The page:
Plea deal reached in San Francisco public corruption case

·2 min read

SAN FRANCISCO (AP) — San Francisco's former public works director agreed to plead guilty on Friday to accepting bribes and kickbacks to settle a sweeping federal corruption case that has ensnared several City Hall officials and insiders.

In agreeing to plead guilty to a federal fraud charge, Mohammed Nuru admitted to “a staggering amount of public corruption” during his nine years leading the city's Department of Public Works, Acting U.S. Attorney Stephanie M. Hinds said in a statement.

They include instances where he accepted money, international trips, jewelry, restaurant meals and other goods and services from city contractors and developers in exchange for preferential treatment and confidential information about city business.

“For years, Nuru held a powerful and well-paid public leadership position at San Francisco City Hall, but instead of serving the public, Nuru served himself," Hinds said.

“He now faces a prison sentence for enriching himself at the expense of the public as he sat in high office," she added.

Nuru’s attorney, Ismail Ramsey, said in a statement that “Mohammed is ready to accept responsibility in this matter and begin to put it behind him. He has learned a lot from his past mistakes.”

Federal prosecutors requested that Nuru serve at least nine years in prison, though a judge could sentence him to up to 20 years. He also faces potentially hundreds of thousands of dollars in fines. In exchange for his guilty plea on the fraud charge, prosecutors agreed to drop additional charges, including lying to the FBI and money laundering.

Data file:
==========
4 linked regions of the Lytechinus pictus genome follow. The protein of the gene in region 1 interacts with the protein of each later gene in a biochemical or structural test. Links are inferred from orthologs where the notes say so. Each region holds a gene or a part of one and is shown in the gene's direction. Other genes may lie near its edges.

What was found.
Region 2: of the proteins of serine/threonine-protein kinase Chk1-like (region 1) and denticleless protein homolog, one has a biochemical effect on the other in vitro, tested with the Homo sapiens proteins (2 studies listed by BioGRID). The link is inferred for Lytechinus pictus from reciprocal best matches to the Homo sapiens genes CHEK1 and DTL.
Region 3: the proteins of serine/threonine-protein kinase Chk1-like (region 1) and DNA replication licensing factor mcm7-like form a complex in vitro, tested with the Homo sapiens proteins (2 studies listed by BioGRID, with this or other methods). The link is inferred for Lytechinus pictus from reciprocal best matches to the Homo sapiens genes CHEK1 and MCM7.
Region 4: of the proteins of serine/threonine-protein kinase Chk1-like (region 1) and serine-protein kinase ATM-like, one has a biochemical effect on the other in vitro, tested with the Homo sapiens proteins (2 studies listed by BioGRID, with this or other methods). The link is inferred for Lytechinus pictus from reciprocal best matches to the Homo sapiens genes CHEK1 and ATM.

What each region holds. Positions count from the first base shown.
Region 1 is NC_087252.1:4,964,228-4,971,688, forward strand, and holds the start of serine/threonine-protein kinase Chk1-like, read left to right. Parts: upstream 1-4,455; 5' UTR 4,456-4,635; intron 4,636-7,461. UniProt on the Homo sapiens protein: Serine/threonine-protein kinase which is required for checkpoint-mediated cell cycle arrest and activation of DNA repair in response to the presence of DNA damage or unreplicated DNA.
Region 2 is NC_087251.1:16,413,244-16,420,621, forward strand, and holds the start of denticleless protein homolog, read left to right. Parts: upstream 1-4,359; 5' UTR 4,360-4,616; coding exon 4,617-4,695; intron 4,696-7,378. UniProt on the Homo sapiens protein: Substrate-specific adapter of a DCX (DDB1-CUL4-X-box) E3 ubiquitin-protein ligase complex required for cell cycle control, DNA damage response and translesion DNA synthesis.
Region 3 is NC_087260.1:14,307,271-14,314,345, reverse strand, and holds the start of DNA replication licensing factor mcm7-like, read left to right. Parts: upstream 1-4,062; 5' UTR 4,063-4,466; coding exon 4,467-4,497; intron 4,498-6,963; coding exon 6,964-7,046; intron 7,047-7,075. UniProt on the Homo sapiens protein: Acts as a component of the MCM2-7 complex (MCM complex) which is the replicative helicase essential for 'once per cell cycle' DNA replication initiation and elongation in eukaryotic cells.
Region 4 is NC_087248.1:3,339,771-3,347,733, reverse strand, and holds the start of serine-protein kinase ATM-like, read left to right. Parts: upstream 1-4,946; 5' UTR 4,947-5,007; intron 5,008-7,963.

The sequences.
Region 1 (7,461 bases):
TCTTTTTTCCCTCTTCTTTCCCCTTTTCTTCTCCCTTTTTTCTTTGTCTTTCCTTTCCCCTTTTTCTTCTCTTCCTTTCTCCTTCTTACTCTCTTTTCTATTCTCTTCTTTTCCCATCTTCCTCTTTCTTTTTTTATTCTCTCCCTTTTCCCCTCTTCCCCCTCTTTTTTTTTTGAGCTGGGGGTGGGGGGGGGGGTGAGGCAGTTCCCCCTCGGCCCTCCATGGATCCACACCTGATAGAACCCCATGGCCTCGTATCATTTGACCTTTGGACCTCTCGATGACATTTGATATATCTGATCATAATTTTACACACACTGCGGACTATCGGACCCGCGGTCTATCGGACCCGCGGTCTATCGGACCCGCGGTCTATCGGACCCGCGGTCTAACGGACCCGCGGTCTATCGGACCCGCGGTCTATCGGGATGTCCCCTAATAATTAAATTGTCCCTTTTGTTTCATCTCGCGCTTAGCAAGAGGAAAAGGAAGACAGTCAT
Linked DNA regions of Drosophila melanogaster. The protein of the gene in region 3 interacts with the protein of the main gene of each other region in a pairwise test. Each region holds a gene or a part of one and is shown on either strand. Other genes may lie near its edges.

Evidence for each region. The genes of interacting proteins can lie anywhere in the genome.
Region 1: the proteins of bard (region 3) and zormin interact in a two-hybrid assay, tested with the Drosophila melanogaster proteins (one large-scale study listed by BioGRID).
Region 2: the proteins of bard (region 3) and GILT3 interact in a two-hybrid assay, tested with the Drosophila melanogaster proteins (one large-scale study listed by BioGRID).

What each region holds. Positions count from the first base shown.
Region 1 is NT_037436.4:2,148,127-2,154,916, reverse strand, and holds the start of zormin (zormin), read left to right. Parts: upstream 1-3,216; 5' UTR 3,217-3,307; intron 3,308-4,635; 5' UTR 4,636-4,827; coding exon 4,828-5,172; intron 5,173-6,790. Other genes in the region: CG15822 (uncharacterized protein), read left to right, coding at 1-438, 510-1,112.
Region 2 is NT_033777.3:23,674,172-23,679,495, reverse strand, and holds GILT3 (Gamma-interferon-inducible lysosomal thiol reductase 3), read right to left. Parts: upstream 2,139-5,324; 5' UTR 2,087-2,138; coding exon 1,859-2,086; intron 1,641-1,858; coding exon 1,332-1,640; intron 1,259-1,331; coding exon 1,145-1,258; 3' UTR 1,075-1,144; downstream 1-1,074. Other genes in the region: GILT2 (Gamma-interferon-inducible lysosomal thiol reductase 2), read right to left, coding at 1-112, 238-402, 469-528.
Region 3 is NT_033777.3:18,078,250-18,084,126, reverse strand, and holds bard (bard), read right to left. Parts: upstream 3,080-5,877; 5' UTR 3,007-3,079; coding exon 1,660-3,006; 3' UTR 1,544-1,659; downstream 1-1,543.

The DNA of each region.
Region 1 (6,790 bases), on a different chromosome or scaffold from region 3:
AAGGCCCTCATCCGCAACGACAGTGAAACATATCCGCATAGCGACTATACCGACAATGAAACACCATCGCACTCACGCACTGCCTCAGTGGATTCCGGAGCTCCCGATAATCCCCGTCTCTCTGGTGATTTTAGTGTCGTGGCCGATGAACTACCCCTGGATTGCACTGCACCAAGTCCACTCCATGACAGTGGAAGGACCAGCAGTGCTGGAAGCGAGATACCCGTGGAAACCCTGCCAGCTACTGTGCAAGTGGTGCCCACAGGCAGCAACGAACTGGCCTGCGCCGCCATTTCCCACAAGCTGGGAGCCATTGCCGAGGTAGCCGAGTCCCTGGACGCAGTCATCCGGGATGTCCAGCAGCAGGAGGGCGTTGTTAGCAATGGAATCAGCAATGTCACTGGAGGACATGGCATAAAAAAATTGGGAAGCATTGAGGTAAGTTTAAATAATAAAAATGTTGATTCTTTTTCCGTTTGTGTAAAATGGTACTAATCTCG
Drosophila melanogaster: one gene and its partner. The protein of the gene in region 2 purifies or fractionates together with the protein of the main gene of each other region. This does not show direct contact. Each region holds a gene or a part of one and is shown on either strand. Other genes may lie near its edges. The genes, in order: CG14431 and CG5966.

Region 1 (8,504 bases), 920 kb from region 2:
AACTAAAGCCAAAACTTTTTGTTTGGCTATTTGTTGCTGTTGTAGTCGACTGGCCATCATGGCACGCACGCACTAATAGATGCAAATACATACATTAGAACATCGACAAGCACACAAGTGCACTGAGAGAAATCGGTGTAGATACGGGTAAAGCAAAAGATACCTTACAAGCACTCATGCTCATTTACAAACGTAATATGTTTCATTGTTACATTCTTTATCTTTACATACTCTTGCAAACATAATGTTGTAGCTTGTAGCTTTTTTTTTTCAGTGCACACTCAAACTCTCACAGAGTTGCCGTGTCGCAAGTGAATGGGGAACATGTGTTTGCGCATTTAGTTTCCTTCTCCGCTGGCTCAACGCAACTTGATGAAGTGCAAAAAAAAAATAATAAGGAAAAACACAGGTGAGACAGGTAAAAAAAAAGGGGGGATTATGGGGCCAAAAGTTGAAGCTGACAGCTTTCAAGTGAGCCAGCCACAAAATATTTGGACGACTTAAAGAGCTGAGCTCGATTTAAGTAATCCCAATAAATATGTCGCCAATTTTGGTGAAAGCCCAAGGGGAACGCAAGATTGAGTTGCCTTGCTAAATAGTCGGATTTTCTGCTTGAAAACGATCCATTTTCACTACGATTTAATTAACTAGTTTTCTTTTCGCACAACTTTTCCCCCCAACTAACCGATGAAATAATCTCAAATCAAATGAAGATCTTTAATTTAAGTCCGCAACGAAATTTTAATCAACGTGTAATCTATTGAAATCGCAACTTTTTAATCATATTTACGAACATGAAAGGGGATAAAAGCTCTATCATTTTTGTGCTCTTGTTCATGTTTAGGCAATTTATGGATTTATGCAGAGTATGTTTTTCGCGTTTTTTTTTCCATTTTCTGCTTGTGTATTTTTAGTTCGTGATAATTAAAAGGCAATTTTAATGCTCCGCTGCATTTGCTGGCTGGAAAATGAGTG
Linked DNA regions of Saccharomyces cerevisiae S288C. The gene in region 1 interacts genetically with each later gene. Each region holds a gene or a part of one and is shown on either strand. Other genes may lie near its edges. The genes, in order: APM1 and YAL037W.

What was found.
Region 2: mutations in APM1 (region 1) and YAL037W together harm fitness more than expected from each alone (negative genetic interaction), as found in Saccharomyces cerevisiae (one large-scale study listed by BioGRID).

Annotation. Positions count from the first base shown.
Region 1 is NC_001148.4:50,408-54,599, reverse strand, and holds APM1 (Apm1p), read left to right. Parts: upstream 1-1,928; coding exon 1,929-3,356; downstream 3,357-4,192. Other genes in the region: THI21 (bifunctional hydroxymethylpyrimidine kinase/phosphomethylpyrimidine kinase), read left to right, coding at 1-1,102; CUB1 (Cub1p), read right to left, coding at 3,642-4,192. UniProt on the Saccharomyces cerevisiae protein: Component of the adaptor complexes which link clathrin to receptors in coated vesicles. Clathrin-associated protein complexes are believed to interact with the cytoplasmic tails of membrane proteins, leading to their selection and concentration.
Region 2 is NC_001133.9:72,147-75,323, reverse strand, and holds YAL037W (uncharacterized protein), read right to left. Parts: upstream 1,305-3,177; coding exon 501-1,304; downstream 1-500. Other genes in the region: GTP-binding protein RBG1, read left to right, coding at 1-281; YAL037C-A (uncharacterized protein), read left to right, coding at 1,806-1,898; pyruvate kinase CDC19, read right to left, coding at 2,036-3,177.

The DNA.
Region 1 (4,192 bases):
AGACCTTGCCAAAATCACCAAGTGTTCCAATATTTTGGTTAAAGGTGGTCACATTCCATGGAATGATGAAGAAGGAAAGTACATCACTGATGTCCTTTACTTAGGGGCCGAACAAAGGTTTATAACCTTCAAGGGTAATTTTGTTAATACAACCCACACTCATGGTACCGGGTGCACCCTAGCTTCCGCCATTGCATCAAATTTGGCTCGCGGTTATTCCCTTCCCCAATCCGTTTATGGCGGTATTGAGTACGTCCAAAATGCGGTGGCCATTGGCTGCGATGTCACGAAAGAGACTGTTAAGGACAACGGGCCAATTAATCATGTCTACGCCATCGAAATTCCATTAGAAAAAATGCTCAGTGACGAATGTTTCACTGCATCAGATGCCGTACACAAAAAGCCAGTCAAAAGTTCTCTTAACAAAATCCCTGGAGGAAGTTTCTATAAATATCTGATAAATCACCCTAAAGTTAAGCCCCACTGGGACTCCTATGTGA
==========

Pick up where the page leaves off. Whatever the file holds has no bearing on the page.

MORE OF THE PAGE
Nuru was among the first of 12 people and three corporate entities to face federal charges as a result of the Department of Justice’s probe into public corruption in the city and county of San Francisco. They include Harlan Kelly, the former general manager of the San Francisco Public Utilities Commission who is accused of receiving thousands of dollars in travel expenses, meals, jewelry and repair work on his house.

Federal authorities said the probe is not over.

“Today’s announcement, while significant, is by no means the end of the FBI’s investigation into the corrupt conduct we have uncovered in San Francisco city government,” said FBI Special Agent in Charge Craig Fair.

The Associated Press

Our goal is to create a safe and engaging place for users to connect over interests and passions. In order to improve our community experience, we are temporarily suspending article commenting